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Wednesday, 13 January 2016

British scientists could genetically edit human embryos by March -

British scientists could genetically edit human embryos by March - 

British scientists could be genetically modifying human embryos by March if regulators give the green light to the controversial technique.
On Thursday the Human Fertilisation and Embryology Authority (HFEA) meets to decide whether to give permission to the Francis Crick Institute to carry out landmark experiments to alter the DNA of leftover embryos from IVF clinics.
The team at Francis Crick want to deactivate genes in the embryos to see if it hinders development.

Currently around 50 per cent of fertilised eggs do not develop properly and experts believe that faulty genetic code could be responsible. If scientists knew which genes were crucial for healthy cell division, then they could screen out embryos where their DNA was not working properly, potentially preventing miscarriages and aiding fertility.
The initial pilot, which will also have to pass an ethics evaluation, will involve up to 30 embryos and the team would like to work on a further three genes, which could bring the total of to 120.
Critics warn that allowing embryos to be edited opens the door to designer babies and genetically modified humans.

But lead scientist Dr Kathy Niakan said that the research could fundamentally change our understanding of human biology and give hope to prospective parents.
“We would really like to understand the genes that are needed for an embryo to develop into a healthy baby,” she told a briefing in central London.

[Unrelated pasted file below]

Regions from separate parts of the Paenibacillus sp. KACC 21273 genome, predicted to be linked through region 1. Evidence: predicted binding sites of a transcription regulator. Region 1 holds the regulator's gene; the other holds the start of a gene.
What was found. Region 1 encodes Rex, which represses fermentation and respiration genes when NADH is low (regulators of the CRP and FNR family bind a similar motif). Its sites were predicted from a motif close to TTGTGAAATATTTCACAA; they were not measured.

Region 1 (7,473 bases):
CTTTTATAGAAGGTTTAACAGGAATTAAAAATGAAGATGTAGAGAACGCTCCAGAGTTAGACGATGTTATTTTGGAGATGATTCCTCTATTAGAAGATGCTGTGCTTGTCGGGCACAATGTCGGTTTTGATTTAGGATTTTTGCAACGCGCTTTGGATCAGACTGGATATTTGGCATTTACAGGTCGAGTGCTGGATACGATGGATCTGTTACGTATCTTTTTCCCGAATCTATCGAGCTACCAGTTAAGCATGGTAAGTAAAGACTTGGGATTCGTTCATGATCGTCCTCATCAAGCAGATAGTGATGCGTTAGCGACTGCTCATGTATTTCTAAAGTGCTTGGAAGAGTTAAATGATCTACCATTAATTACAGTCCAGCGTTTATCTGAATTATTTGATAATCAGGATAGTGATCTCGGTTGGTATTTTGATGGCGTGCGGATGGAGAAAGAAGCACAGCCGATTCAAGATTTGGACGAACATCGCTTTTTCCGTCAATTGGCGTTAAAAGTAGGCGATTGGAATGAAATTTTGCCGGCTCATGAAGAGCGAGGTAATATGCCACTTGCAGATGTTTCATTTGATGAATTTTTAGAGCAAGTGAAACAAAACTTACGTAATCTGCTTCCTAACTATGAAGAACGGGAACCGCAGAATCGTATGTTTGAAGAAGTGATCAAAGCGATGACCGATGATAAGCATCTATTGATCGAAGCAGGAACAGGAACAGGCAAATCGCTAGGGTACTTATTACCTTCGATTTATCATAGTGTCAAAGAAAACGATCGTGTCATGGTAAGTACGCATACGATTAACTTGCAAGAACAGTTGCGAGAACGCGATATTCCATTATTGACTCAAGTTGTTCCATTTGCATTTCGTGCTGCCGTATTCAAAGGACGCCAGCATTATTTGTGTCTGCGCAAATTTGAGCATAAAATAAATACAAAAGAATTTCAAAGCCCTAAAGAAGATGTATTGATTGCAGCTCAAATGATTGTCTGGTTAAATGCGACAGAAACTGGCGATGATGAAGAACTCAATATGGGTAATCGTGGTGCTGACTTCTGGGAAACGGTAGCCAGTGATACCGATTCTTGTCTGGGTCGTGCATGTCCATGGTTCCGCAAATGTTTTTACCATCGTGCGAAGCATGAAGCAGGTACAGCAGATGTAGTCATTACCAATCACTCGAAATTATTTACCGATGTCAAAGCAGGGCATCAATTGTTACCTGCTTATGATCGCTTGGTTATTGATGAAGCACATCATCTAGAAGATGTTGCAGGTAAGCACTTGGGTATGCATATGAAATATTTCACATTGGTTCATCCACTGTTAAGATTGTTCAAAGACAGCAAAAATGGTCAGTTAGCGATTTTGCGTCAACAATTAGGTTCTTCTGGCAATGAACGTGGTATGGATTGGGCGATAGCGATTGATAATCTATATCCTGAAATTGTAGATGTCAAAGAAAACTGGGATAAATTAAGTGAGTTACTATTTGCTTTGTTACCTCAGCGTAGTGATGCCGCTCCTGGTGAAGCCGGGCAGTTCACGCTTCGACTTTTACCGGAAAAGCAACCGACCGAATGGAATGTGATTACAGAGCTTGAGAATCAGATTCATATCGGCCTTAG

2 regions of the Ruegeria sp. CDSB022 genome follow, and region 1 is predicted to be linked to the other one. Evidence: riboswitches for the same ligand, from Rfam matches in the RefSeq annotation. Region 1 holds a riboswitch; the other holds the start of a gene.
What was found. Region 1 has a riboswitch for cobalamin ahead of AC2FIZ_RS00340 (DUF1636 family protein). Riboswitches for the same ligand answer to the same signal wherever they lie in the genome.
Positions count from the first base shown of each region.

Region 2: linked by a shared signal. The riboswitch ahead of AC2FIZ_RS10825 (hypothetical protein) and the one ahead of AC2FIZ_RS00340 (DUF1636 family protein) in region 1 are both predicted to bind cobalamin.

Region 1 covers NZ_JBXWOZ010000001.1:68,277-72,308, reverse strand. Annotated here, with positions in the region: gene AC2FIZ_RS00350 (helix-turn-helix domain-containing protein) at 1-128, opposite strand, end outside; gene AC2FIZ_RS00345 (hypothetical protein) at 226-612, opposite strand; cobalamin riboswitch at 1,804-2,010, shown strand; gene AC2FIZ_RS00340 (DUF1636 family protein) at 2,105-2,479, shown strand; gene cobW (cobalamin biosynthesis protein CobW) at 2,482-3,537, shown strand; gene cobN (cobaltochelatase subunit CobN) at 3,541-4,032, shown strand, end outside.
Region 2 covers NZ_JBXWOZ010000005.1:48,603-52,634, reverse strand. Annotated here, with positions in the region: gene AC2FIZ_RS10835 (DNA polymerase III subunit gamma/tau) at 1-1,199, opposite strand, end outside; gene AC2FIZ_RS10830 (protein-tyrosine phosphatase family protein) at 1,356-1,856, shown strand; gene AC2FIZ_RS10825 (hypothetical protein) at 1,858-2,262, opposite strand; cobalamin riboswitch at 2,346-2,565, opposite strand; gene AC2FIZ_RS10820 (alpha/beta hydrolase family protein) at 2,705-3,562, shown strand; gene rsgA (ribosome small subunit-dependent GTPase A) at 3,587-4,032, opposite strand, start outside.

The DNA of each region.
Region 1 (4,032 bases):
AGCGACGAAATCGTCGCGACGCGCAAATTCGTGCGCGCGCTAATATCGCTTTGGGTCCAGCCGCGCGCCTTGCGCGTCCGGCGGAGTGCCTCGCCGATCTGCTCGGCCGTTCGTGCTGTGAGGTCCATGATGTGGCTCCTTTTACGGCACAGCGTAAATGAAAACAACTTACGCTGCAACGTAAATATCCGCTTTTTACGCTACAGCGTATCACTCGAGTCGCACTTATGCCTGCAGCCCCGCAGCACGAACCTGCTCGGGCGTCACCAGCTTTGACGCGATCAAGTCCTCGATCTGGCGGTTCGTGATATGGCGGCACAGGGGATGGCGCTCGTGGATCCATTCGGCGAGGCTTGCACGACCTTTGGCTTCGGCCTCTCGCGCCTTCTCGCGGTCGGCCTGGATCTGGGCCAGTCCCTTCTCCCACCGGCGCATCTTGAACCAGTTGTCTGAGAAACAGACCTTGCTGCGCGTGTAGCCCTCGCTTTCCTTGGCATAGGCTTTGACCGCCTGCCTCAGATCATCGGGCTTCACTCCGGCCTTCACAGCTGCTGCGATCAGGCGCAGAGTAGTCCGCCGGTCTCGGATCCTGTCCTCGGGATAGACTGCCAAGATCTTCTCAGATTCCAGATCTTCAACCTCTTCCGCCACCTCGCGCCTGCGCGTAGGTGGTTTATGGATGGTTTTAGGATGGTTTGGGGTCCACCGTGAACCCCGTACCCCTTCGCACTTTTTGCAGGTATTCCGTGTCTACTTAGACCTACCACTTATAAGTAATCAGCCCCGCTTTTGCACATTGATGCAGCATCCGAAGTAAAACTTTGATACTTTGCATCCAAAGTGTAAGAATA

“Miscarriage and infertility are extremely common but they are not very well understood. We believe that this research could improve our understanding of the very earliest stages of human life.
“The reason why I think this is so important is that most human embryos fail to reach the blastocyst stage. Over 50 per cent will fail so this window is absolutely critical.
“If we were to understand the genes, it could really help us improve infertility treatment and provide crucial insights into the causes of miscarriage.”

The team at Francis Crick are already in talks with fertility clinics across the country to use their spare embryos.
Currently it is not illegal to edit human embryos for research purposes although it has never been done before because they technology has not been available. When China announced it had carried out similar experiments last year there was a widespread outcry.
All cells in a human embryo have the same DNA code, but they divide into specialised cells depending on gene expression.
Between day five and seven of human development and embryo has around 200 cells of three different types. One set will go on to form the foetus , while another type becomes the placenta, and the third kind the yolk sac which nourishes growing baby. The aim of the new project is to find out what causes the cells to turn into different kinds, a process known as ‘lineage specification.’
The new genetic editing technique, called Crispr, acts like molecular scissors to snip out part of the DNA code so that scientists can see if it was needed.
Dr Niakan said: “If you imagine the genome as volumes in an encyclopaedia, at some point in the development some of the cells will start to read a different volume compared to its neighbour cell. One cell will read a volume slightly differently even though they have the same library.”
“Crispr is so efficient and precise that it can go inside a single volume, open up, a specific page, identify a single word, and alter a single letter,” added Prof Niakan.


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